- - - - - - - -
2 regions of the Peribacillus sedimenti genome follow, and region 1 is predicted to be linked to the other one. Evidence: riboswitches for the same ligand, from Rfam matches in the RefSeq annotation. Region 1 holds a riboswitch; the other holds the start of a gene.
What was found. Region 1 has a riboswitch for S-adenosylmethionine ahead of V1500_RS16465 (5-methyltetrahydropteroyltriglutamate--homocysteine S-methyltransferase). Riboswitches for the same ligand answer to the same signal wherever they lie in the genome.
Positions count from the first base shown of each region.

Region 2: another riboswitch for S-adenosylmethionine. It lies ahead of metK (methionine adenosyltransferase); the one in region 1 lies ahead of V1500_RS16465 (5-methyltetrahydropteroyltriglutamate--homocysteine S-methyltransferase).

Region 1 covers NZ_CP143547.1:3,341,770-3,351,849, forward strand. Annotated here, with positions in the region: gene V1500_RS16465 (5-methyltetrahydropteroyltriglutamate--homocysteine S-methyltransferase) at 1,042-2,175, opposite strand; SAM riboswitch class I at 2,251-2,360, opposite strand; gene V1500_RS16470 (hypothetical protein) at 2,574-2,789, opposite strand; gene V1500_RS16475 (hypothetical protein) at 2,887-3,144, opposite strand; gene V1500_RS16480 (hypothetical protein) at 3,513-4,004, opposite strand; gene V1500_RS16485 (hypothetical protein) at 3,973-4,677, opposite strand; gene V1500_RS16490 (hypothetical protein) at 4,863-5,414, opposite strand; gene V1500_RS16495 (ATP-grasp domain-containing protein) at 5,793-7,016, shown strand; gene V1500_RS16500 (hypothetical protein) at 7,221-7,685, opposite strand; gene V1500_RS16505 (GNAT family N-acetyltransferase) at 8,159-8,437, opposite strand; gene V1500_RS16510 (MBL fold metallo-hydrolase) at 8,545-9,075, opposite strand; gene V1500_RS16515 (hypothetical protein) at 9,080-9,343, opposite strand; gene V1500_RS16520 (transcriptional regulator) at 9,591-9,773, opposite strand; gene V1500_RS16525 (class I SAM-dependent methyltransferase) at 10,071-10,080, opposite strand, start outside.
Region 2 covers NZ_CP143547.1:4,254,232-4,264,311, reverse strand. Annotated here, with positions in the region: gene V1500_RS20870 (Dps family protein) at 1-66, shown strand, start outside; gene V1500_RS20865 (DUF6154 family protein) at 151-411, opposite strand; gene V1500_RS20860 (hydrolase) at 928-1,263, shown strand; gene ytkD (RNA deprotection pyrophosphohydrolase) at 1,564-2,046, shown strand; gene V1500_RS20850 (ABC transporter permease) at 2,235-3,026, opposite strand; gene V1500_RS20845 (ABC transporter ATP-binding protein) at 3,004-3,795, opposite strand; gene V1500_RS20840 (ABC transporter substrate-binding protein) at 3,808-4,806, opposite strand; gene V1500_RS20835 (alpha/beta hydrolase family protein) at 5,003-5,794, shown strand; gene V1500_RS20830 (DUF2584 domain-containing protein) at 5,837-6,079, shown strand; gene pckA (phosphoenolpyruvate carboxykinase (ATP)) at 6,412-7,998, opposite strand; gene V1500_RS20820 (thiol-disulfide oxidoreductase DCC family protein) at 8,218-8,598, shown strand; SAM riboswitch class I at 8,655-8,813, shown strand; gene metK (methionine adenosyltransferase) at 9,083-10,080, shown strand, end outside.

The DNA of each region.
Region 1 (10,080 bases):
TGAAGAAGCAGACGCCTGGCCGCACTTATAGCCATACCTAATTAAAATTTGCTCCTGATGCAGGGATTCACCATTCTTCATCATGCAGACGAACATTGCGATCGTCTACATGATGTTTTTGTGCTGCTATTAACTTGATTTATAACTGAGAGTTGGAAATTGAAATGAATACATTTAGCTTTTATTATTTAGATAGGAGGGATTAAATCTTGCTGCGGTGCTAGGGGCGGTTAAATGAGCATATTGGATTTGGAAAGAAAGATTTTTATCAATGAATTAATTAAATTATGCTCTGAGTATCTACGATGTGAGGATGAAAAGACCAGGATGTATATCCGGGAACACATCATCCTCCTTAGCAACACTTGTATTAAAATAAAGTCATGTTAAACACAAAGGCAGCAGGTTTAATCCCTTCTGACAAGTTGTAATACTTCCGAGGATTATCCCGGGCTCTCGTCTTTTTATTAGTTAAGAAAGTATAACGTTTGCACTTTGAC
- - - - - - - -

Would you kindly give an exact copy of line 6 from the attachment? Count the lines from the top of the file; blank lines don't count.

Region 2 covers NZ_CP143547.1:4,254,232-4,264,311, reverse strand. Annotated here, with positions in the region: gene V1500_RS20870 (Dps family protein) at 1-66, shown strand, start outside; gene V1500_RS20865 (DUF6154 family protein) at 151-411, opposite strand; gene V1500_RS20860 (hydrolase) at 928-1,263, shown strand; gene ytkD (RNA deprotection pyrophosphohydrolase) at 1,564-2,046, shown strand; gene V1500_RS20850 (ABC transporter permease) at 2,235-3,026, opposite strand; gene V1500_RS20845 (ABC transporter ATP-binding protein) at 3,004-3,795, opposite strand; gene V1500_RS20840 (ABC transporter substrate-binding protein) at 3,808-4,806, opposite strand; gene V1500_RS20835 (alpha/beta hydrolase family protein) at 5,003-5,794, shown strand; gene V1500_RS20830 (DUF2584 domain-containing protein) at 5,837-6,079, shown strand; gene pckA (phosphoenolpyruvate carboxykinase (ATP)) at 6,412-7,998, opposite strand; gene V1500_RS20820 (thiol-disulfide oxidoreductase DCC family protein) at 8,218-8,598, shown strand; SAM riboswitch class I at 8,655-8,813, shown strand; gene metK (methionine adenosyltransferase) at 9,083-10,080, shown strand, end outside.